Vis-NIR spectroscopy requires only a few seconds to measure a soil sample, but the reflectance spectra are largely non-specific due to interference from the overlapping spectra of soil constituents that are themselves varied and interrelated ([55]). Consequently, the relevant information needs to be mathematically extracted from the spectra and correlated with soil properties. Generally, chemometric techniques and multivariate calibrations are used to this purpose ([32], [56], [45]), such as multiple linear regression (MLR), principal components regression (PCR), partial least-squares regression (PLSR) and artificial neural networks (ANN - [10], [42], [49], [63], [53], [21], [2], [34]).

Examples of the application of visible and near infrared spectroscopy for predicting soil clay content only, or the three textural fractions in soil (sand, silt and clay) can be found in Viscarra Rossel & McBratney ([52]), Sørensen & Dalsgaard ([47]), [35], Waiser et al. ([59]), Wetterlind et al. ([61]), Bricklemyer & Brown ([6]), Conforti et al. ([15]), Curcio et al. ([16]), [27], among others.

The representation of variability of textural fractions (sand, silt, and clay) is of critical importance for understanding and managing forest soils. Since such fractions are determined only at sampled locations, there is the need to couple the multivariate calibrations approach with geostatistical analysis to produce accurate continuous maps. Geostatistical methods ([33]) provide a valuable tool to study the spatial pattern of textural fractions, taking into account spatial autocorrelation of data to create mathematical models of spatial correlation structures, commonly expressed by variograms. The interpolation technique of textural fractions at unsampled locations, known as kriging, provides the “best”, unbiased, linear estimate of a regionalized variable in an unsampled location, where “best” is defined in a least-square sense ([11]).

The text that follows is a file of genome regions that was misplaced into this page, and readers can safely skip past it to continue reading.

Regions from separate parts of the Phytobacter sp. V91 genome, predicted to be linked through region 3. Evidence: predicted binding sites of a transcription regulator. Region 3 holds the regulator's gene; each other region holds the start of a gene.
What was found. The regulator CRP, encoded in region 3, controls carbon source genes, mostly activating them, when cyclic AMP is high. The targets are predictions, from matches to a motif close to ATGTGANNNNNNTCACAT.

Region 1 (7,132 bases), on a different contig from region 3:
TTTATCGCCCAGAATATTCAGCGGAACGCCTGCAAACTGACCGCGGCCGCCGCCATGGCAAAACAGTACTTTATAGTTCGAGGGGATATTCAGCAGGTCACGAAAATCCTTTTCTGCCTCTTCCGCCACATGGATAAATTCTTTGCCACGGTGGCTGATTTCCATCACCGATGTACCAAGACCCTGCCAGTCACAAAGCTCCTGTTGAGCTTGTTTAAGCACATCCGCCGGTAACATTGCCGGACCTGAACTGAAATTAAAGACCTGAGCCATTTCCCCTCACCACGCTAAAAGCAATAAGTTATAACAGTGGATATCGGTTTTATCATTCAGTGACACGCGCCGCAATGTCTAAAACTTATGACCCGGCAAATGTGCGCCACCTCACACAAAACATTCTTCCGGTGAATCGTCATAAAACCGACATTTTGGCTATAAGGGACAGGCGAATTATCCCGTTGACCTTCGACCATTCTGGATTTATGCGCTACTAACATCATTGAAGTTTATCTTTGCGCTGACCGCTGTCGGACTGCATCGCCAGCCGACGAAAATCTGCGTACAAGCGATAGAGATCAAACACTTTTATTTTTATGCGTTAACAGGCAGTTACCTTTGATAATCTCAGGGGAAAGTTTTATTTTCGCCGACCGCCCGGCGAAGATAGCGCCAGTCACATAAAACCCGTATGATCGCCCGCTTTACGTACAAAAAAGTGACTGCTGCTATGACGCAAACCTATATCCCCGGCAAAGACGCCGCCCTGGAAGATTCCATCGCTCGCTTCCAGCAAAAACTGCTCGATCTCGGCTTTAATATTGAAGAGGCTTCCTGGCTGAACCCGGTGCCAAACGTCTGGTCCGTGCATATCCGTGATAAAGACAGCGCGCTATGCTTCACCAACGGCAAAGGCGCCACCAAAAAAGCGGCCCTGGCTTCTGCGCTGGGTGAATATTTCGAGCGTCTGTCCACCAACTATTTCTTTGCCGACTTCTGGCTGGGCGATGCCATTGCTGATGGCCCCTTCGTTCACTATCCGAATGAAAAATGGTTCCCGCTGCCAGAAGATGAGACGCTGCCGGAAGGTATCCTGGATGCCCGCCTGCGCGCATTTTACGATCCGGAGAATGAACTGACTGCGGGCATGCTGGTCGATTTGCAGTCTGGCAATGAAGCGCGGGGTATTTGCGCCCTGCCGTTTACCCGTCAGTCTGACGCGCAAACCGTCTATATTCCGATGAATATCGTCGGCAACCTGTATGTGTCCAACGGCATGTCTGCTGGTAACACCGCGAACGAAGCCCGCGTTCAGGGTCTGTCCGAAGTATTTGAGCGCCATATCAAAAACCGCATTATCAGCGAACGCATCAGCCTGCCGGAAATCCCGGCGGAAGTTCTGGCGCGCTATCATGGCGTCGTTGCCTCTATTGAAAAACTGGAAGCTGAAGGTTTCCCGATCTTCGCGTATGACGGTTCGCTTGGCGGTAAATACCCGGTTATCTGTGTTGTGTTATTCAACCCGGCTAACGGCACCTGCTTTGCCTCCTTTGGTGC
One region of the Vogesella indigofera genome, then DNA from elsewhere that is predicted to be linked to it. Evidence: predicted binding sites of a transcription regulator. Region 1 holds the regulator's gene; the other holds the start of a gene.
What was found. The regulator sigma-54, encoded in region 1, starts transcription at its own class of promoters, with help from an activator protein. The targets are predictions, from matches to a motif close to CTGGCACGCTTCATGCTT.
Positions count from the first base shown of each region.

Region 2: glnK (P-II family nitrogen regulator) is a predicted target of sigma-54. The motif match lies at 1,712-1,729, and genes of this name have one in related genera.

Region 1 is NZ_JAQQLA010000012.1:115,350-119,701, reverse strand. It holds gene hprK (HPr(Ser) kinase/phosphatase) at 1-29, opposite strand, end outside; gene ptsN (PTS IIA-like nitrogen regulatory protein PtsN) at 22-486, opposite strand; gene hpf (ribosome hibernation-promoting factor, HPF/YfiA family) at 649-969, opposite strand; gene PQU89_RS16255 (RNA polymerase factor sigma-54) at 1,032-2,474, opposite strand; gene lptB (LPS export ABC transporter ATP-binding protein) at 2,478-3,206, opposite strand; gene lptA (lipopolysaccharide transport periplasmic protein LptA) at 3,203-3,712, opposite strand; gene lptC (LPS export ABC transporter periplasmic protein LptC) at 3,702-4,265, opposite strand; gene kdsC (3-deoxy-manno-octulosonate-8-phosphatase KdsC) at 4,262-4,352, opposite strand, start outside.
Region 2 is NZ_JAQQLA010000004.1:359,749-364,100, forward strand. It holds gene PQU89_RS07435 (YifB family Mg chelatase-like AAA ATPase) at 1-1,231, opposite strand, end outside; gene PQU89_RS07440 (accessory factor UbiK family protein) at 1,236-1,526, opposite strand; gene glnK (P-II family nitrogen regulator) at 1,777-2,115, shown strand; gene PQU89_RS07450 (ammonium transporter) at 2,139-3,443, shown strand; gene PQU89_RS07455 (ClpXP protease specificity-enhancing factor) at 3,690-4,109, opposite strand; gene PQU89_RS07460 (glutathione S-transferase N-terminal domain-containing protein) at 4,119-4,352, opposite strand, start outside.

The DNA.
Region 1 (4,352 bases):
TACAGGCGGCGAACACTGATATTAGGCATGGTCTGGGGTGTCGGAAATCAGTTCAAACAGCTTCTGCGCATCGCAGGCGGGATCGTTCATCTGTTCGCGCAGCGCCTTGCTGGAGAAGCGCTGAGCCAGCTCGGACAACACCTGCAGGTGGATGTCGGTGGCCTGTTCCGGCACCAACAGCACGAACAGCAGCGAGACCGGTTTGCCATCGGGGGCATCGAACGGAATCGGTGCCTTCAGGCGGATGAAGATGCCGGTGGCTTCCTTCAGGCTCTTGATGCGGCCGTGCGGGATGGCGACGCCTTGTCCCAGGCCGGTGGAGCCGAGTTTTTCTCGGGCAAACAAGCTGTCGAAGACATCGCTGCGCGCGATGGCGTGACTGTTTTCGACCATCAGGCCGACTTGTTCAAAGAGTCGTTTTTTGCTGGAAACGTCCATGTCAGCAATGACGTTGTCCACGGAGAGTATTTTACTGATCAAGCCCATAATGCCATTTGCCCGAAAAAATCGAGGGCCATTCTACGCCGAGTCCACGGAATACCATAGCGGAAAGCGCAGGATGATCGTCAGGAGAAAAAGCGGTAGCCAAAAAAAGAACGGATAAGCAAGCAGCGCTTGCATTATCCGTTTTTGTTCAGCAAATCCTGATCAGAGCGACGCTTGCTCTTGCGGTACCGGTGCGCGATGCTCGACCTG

The main objective of this paper was to develop, separately for each soil textural fraction, calibration models based on laboratory Vis-NIR spectroscopy and PLSR analysis in a forest area of southern Italy. An additio- nal objective was to use a geostatistical approach to map the three soil textural fractions (sand, silt and clay).

Material and methods 

Study area

The study area is a high beech (Fagus sylvatica L.) forest of 332 000 m2, located in the Serre Massif (southern Italy - Fig. 1) from 16° 14′ 10″ E to 16° 14′ 42″ E of longitude and 38° 30′ 7″ N to 38° 29′ 31″ N of latitude. Elevation ranges from 1155 to 1205 m a.s.l. Slope ranges between 0 to about 45°, whereas the average slope is 10°.

Fig. 1 - (a) Study area and soil sampling locations; (b) soil textural triangle of the percentages of sand (2-0.05 mm), silt (0.05-0.002 mm) and clay (< 0.002 mm).